But what is meant by “happiness”, especially in the case of Mr. A and Mrs. B?  Lewis argues that in modern arguments “happiness” almost always means sexual happiness and fulfillment.  Sexual desire, he remarks, is placed on a pedestal in our society, allowed a free reign which we would find shocking if applied to any of our other impulses.  “Absolute obedience to you instinct for self-preservation,” he says, “is what we call cowardice; to your acquisitive impulse, avarice.  Even sleep must be resisted if you’re a sentry.  But every unkindness and breach of faith seems to be condoned provided that the object aimed at is ‘four bare legs in a bed’.”  We give precedence to our sexual impulse because of its strength, and because of what it seems to promise—untold happiness, lifelong contentment.  However, in the end the promises of our desire may turn out to be false.  We may be happy for a while, even a very long time, if we get what we want.  But passion fades.  Happiness that lasts, Lewis notes, does so not only because the people involved are in love but also because they are steady, loyal, and flexible, willing to stick to their promises even when things get rough.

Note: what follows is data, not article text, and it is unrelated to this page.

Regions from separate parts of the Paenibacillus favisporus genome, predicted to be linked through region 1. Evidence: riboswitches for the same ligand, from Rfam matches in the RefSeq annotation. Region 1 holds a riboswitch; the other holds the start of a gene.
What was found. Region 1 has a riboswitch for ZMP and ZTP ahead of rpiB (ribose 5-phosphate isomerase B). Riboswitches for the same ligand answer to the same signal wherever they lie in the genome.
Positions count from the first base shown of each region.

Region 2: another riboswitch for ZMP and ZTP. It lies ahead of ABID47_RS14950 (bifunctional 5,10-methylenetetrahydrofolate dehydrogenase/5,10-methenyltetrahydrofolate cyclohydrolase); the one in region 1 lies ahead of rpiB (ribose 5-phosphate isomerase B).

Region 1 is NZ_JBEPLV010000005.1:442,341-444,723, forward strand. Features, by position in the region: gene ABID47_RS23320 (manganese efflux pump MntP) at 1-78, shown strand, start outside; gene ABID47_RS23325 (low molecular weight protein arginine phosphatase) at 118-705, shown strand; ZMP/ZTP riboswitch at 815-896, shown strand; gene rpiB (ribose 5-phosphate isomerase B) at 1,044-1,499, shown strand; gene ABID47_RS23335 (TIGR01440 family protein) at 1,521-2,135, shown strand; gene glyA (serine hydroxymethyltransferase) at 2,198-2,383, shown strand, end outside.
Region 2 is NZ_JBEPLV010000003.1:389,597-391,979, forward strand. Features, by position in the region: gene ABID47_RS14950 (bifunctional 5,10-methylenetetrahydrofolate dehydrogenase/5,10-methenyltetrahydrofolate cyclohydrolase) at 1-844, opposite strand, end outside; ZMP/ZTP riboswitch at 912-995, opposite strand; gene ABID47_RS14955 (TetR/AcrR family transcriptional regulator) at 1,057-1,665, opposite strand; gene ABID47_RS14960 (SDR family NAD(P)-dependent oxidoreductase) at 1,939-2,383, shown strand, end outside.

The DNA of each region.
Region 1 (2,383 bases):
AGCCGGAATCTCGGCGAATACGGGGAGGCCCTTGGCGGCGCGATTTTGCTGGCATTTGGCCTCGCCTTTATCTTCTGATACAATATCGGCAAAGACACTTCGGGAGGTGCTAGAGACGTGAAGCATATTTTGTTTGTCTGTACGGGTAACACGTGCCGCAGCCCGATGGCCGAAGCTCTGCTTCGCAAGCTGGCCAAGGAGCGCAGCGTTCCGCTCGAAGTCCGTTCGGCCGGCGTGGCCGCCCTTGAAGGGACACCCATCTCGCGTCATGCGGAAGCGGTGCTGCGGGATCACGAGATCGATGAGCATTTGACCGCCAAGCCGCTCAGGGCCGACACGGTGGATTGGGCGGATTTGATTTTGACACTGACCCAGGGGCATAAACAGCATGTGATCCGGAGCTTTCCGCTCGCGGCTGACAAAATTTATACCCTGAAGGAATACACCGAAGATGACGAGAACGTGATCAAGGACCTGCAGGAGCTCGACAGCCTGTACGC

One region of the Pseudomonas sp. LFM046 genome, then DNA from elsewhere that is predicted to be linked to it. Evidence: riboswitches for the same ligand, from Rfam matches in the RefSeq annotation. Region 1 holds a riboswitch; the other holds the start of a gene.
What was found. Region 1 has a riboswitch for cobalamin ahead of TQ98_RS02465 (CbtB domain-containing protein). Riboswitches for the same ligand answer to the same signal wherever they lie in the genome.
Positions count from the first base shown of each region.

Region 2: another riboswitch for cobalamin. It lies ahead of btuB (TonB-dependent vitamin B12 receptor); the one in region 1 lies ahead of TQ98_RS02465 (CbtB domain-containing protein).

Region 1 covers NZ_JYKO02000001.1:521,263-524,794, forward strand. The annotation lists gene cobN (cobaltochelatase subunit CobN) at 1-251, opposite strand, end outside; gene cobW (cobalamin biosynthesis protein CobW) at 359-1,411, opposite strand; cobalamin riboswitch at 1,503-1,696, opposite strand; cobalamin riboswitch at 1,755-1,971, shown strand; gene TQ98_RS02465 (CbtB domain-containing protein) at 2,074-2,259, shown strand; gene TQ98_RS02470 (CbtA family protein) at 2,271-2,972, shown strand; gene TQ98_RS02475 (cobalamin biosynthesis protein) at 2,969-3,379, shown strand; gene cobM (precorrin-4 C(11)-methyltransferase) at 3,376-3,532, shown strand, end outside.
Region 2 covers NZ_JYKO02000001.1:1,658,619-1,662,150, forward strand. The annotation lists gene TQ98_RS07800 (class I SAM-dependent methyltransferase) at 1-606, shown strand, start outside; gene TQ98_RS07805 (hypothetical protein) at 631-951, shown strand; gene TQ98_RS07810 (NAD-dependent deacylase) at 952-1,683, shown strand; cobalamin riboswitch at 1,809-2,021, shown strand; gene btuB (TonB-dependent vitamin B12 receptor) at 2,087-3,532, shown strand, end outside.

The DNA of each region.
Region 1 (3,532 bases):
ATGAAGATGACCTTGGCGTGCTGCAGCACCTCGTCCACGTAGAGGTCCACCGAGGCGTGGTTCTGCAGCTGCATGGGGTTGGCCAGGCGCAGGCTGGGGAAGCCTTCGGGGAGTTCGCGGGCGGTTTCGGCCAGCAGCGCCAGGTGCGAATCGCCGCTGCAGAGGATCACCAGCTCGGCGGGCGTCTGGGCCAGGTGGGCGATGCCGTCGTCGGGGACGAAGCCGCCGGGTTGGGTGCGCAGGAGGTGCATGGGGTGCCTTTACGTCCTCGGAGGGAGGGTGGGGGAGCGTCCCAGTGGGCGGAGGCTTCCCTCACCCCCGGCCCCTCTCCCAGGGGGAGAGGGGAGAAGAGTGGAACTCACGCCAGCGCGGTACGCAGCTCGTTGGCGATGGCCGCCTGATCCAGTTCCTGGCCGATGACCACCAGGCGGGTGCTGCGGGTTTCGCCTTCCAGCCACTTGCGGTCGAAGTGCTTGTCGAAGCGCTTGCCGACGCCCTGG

I’d like to say one last thing, about Lewis’s second to last paragraph.  I don’t entirely agree with his statements about women.  What he says about women being “more naturally monogamous than men” might be true or might not, I don’t know; and his assertion that men mostly care about a woman’s beauty and women about a man’s personality is certainly stereotypically true.  But I would like to think better of my brothers than that.  I will say that no man will ever win my heart who doesn’t love all of me—including my ugliness, inner and outer—and who’s only looking skin-deep.  I would also like to think that having a loving, safe place to call home and raise a family (“domestic happiness”) is important to men as well as to women.  I’ve heard plenty of young men say they’re eager to be fathers and husbands—and plenty of young women say they just aren’t interested in being mothers and wives.  I respect Lewis a great deal, but I can’t accept his rather shallow views in this area.  Stereotypes do both women and men a disservice.